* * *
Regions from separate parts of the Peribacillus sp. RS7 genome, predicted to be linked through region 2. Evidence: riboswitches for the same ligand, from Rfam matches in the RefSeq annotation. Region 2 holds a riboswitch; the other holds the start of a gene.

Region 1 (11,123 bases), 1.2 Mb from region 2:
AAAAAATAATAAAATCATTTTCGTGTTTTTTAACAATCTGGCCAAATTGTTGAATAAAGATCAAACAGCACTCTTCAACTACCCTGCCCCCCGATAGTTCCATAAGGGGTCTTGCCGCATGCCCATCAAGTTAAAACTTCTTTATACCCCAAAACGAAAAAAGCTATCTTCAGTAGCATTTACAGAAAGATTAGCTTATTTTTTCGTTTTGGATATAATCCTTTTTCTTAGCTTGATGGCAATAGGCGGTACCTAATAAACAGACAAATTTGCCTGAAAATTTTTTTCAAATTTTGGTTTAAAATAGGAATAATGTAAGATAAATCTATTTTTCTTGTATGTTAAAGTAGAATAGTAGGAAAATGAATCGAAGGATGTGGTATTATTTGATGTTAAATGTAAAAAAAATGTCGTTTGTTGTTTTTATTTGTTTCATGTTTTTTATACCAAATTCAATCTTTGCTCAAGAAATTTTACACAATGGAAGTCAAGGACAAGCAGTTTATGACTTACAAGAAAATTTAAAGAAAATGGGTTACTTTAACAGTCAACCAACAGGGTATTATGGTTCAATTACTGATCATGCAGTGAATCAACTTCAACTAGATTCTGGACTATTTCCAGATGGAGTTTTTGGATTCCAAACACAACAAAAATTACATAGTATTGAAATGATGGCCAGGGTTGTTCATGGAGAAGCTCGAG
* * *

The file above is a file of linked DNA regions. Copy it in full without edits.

Regions from separate parts of the Peribacillus sp. RS7 genome, predicted to be linked through region 2. Evidence: riboswitches for the same ligand, from Rfam matches in the RefSeq annotation. Region 2 holds a riboswitch; the other holds the start of a gene.

Region 1 (11,123 bases), 1.2 Mb from region 2:
AAAAAATAATAAAATCATTTTCGTGTTTTTTAACAATCTGGCCAAATTGTTGAATAAAGATCAAACAGCACTCTTCAACTACCCTGCCCCCCGATAGTTCCATAAGGGGTCTTGCCGCATGCCCATCAAGTTAAAACTTCTTTATACCCCAAAACGAAAAAAGCTATCTTCAGTAGCATTTACAGAAAGATTAGCTTATTTTTTCGTTTTGGATATAATCCTTTTTCTTAGCTTGATGGCAATAGGCGGTACCTAATAAACAGACAAATTTGCCTGAAAATTTTTTTCAAATTTTGGTTTAAAATAGGAATAATGTAAGATAAATCTATTTTTCTTGTATGTTAAAGTAGAATAGTAGGAAAATGAATCGAAGGATGTGGTATTATTTGATGTTAAATGTAAAAAAAATGTCGTTTGTTGTTTTTATTTGTTTCATGTTTTTTATACCAAATTCAATCTTTGCTCAAGAAATTTTACACAATGGAAGTCAAGGACAAGCAGTTTATGACTTACAAGAAAATTTAAAGAAAATGGGTTACTTTAACAGTCAACCAACAGGGTATTATGGTTCAATTACTGATCATGCAGTGAATCAACTTCAACTAGATTCTGGACTATTTCCAGATGGAGTTTTTGGATTCCAAACACAACAAAAATTACATAGTATTGAAATGATGGCCAGGGTTGTTCATGGAGAAGCTCGAG